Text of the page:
• [0032]
    In the figures, the dimensions of layers and regions may be exaggerated for clarity of illustration. It will also be understood that when a layer or element is referred to as being “on” another layer or substrate, it can be directly on the other layer or substrate, or intervening layers may also be present. Further, it will be understood that when a layer is referred to as being “under” another layer, it can be directly under, and one or more intervening layers may also be present. In addition, it will also be understood that when a layer is referred to as being “between” two layers, it can be the only layer between the two layers, or one or more intervening layers may also be present. Like reference numerals refer to like elements throughout.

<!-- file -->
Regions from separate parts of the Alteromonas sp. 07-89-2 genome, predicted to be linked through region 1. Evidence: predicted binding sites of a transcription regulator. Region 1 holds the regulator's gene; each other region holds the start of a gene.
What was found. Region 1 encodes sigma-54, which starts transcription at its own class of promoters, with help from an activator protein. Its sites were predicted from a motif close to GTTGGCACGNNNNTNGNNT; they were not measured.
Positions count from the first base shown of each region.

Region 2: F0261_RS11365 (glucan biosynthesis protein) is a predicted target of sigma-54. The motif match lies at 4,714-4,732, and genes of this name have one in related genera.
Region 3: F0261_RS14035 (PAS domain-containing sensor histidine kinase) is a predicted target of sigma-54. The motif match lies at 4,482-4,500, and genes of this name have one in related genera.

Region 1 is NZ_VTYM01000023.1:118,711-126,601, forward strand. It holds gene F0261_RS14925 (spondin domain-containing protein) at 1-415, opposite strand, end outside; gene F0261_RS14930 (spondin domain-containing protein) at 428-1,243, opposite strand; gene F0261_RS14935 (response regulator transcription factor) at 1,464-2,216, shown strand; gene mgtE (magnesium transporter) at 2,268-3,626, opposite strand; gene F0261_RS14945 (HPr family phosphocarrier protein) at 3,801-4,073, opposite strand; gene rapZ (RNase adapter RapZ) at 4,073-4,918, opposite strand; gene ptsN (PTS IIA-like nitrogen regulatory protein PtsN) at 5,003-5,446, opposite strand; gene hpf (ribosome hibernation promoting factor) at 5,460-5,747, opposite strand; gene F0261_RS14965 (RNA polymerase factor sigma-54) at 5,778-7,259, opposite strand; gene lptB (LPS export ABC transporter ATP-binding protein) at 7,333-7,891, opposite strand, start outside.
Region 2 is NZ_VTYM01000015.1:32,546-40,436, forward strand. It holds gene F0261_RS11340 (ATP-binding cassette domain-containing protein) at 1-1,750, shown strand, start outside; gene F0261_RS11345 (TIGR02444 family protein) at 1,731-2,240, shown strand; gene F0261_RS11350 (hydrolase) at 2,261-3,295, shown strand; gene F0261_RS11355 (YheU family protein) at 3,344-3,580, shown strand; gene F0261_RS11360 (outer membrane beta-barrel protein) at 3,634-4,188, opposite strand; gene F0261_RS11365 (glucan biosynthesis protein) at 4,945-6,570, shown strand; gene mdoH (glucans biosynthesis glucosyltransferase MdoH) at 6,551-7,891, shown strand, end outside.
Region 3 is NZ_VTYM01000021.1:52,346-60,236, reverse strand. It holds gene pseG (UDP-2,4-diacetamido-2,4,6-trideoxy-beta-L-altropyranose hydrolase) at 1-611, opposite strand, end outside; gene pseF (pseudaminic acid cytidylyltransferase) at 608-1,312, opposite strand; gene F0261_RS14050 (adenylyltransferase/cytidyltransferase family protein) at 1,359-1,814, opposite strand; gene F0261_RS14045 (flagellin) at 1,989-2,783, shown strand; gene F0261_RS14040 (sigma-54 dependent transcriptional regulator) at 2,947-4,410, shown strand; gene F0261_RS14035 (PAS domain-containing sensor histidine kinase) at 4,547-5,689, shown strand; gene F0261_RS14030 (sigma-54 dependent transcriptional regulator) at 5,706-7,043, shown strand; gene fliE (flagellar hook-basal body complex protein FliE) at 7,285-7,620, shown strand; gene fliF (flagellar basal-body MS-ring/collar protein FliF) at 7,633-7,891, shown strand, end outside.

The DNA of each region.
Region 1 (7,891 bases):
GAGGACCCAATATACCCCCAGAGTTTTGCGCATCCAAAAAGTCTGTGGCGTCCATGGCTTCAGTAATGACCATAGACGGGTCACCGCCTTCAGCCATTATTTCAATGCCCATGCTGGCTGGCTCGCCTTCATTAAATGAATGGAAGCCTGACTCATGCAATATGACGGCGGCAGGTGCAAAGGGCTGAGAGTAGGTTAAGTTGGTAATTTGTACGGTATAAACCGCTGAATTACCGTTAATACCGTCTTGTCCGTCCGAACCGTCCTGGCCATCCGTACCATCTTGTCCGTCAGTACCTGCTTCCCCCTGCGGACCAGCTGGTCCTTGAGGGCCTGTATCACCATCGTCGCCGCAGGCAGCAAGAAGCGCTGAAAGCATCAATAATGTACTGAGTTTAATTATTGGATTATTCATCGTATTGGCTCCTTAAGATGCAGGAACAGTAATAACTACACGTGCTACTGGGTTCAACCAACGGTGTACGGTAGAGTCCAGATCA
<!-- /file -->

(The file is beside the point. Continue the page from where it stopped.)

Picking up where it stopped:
• [0033]
    Embodiments of the present invention may include forming regions of organic semiconductor in a plurality of OTFTs by using a pattern of hydrophilic areas and hydrophobic areas defined on a substrate using a photo mask. A method of forming an OTFT according to an embodiment of the present invention may provide a simplified process for forming the OTFTs that yields increased accuracy while reducing production costs.
  • [0034]
    An OTFT according to an embodiment of the present invention will be described in detail with reference to FIG. 1, which illustrates a sectional view of an OTFT according to an embodiment of the present invention. Referring to FIG. 1, the OTFT may include a gate electrode 24 disposed on a substrate 10. The gate electrode 24 may be connected to a gate line (not shown) disposed on the substrate 10. The substrate 10 may be an insulating substrate formed of, e.g., transparent glass, plastic, etc. The substrate 10 may be a flexible substrate and may be a substrate requiring relatively low temperature processes.